The PM set out a clear ask in terms of an extension and it is important that she set out the rationale for that.” The prime minister has requested an extension to article 50 until 30 June but this has previously been turned down and some EU leaders have suggested they would rather grant a longer extension of about a year, potentially with a break clause if the UK ratifies a deal during that time. If no extension is granted, the UK is set to leave the EU without a deal on Friday. During the weekend, Conservative ministers talked up the chances of a compromise with Labour, with Downing Street making clear the government could be open to making changes to the political declaration in order to sign up to a form of customs union. And that’s what these conversations are about.” However, the shadow Brexit secretary, Keir Starmer, said Labour was waiting for the government to move on issues such as the customs union. “There aren’t any scheduled talks yet but I’ve no doubt things will develop today,” he told ITV News. “At the moment we haven’t seen a change of position from the government. “All they’ve done so far is to indicate various things, but not to change the political declaration. Where next for Brexit? MPs vote to establish favoured option - May said she would back this Yes 10 April EU considers UK proposal, including extension, at summit EU disagrees EU agrees No deal on 12 April UK revokes article 50 Can Commons pass deal before 22 May? “To agree to be non-voting members of the EU, under the surrender proposed by Jeremy Corbyn – it cannot, must not and will not happen.” Brexit may destroy parties.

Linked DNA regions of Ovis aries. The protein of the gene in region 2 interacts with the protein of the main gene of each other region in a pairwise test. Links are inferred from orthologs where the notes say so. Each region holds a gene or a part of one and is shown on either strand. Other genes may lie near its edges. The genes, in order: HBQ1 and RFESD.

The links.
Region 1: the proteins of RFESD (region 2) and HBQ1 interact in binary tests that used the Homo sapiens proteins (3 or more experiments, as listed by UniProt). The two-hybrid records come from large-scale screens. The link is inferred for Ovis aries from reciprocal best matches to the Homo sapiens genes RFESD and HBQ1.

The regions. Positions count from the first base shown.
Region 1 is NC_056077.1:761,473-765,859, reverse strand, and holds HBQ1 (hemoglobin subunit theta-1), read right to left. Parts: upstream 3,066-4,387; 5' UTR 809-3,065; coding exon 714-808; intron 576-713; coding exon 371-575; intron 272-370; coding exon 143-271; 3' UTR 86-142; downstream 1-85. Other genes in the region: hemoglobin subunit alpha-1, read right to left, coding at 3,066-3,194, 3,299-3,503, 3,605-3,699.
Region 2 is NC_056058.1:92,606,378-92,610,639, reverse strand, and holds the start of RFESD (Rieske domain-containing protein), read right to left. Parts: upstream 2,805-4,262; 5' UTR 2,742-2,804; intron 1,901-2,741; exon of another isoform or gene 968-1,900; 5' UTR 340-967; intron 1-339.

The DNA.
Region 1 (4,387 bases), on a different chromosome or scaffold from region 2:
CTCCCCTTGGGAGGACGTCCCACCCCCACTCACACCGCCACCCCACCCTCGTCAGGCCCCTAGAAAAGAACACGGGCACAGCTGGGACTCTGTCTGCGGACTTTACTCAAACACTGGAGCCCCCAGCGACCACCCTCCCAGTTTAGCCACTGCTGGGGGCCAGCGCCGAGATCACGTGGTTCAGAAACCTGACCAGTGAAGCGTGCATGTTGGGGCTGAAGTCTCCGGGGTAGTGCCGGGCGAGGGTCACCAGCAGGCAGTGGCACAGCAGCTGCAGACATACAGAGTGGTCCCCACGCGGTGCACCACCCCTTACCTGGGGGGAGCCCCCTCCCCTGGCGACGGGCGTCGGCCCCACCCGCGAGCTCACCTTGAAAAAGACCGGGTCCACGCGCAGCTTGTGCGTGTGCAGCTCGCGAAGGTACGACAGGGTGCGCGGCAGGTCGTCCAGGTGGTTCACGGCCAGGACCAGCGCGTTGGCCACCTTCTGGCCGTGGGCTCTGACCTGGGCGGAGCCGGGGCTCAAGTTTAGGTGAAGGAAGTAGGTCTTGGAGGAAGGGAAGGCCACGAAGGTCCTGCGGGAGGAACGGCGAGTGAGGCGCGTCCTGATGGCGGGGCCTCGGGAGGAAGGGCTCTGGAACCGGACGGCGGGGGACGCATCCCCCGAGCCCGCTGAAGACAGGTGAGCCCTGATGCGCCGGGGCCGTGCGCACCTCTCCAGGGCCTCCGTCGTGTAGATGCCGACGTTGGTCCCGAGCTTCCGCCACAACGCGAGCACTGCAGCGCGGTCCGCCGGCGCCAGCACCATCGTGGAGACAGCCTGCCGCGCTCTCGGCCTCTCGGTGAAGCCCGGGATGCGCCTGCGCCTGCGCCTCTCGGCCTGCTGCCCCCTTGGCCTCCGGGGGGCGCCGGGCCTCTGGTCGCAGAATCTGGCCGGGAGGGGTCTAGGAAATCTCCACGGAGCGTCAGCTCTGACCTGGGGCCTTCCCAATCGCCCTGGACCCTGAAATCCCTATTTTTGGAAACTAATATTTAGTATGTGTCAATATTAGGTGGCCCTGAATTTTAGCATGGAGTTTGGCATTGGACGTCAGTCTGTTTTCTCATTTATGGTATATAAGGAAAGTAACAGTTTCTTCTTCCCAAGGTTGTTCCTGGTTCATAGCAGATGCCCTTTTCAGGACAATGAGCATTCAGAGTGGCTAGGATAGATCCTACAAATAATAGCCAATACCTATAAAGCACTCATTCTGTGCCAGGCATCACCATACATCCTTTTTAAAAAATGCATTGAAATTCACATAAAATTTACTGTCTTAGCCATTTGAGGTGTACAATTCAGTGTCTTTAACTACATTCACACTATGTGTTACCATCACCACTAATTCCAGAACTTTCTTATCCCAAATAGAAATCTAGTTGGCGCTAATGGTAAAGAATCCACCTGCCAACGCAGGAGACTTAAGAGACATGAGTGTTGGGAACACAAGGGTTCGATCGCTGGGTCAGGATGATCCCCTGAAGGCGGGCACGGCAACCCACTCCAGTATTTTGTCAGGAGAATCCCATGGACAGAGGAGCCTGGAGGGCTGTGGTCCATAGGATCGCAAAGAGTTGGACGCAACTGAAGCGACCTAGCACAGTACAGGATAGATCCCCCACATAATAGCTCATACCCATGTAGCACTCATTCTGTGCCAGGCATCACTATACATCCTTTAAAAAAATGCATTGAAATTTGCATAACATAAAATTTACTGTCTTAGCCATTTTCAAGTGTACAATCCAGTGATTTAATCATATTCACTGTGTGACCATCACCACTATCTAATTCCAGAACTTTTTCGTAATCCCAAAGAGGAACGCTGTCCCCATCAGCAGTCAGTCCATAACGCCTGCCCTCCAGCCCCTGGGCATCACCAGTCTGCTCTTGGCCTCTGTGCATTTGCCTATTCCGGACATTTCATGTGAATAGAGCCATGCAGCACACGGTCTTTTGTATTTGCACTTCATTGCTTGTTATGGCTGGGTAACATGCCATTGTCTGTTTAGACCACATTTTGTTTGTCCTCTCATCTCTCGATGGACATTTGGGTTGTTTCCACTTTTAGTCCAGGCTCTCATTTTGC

Talks between Jeremy Corbyn and Theresa May will break down if Labour insists on putting any compromise deal to a confirmatory referendum, government sources have said. As part of the compromise, legislation will be proposed to lock in the bulk of the proposals on workers’ rights and environmental standards. A swashbuckling global Britain free to do its own trade deals? Senior cabinet ministers appear to be willing to accept a customs union as the price of a deal. It is seen as a red line that the government is not asked as part of the deal to tell its MPs to back a confirmatory referendum in the Commons. On the other hand, a deal in the next few days will preclude the need for Britain to hold European parliamentary elections – something both parties wish to avoid due to the unpredictable results, and charges of betrayal over Brexit. The German chancellor, Angela Merkel, is determined to prevent the economic damage of a no-deal Brexit. Watson insisted Labour had entered the talks with an open mind. But speaking to BBC Radio 4’s Today programme, he said: “We went into the discussions with the idea that there would be a confirmatory ballot. We are genuinely in good faith trying to find a solution to this.” He also confirmed Labour had begun selecting candidates for European elections in May, which the UK would have to hold if an extension was agreed.